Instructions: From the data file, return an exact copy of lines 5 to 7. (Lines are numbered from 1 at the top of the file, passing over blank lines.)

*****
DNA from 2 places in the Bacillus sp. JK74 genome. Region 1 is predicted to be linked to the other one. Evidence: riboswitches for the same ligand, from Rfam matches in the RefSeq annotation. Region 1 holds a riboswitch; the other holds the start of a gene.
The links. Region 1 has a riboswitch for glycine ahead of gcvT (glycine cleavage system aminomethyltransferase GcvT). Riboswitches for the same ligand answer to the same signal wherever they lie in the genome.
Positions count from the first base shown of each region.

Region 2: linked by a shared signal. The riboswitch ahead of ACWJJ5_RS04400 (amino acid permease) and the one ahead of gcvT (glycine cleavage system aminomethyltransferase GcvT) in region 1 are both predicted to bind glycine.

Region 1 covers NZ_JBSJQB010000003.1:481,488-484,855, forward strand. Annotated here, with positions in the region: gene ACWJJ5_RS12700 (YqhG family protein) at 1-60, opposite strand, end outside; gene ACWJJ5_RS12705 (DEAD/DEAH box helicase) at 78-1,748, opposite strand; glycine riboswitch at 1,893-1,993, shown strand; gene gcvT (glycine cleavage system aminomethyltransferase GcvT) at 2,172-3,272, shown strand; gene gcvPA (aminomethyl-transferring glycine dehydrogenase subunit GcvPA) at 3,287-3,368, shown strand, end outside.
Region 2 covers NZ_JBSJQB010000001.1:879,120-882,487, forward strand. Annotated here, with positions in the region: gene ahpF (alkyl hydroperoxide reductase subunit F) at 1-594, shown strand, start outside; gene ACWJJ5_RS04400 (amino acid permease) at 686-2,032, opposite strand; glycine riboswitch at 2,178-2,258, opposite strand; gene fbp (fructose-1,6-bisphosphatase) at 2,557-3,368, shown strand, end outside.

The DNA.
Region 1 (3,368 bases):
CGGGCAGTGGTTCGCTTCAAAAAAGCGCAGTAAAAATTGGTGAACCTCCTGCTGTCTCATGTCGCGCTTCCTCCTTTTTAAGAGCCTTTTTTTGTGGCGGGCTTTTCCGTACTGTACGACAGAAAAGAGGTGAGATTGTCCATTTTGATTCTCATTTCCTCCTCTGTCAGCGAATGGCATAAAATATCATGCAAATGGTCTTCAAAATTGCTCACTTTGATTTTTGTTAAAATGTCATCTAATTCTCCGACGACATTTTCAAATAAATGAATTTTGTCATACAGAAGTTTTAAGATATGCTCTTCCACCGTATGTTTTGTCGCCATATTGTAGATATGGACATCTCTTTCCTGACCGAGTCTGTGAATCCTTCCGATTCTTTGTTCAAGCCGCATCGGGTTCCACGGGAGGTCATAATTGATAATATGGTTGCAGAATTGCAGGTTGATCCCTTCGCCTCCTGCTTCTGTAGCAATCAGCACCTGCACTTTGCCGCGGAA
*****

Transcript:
Region 1 covers NZ_JBSJQB010000003.1:481,488-484,855, forward strand. Annotated here, with positions in the region: gene ACWJJ5_RS12700 (YqhG family protein) at 1-60, opposite strand, end outside; gene ACWJJ5_RS12705 (DEAD/DEAH box helicase) at 78-1,748, opposite strand; glycine riboswitch at 1,893-1,993, shown strand; gene gcvT (glycine cleavage system aminomethyltransferase GcvT) at 2,172-3,272, shown strand; gene gcvPA (aminomethyl-transferring glycine dehydrogenase subunit GcvPA) at 3,287-3,368, shown strand, end outside.
Region 2 covers NZ_JBSJQB010000001.1:879,120-882,487, forward strand. Annotated here, with positions in the region: gene ahpF (alkyl hydroperoxide reductase subunit F) at 1-594, shown strand, start outside; gene ACWJJ5_RS04400 (amino acid permease) at 686-2,032, opposite strand; glycine riboswitch at 2,178-2,258, opposite strand; gene fbp (fructose-1,6-bisphosphatase) at 2,557-3,368, shown strand, end outside.

The DNA.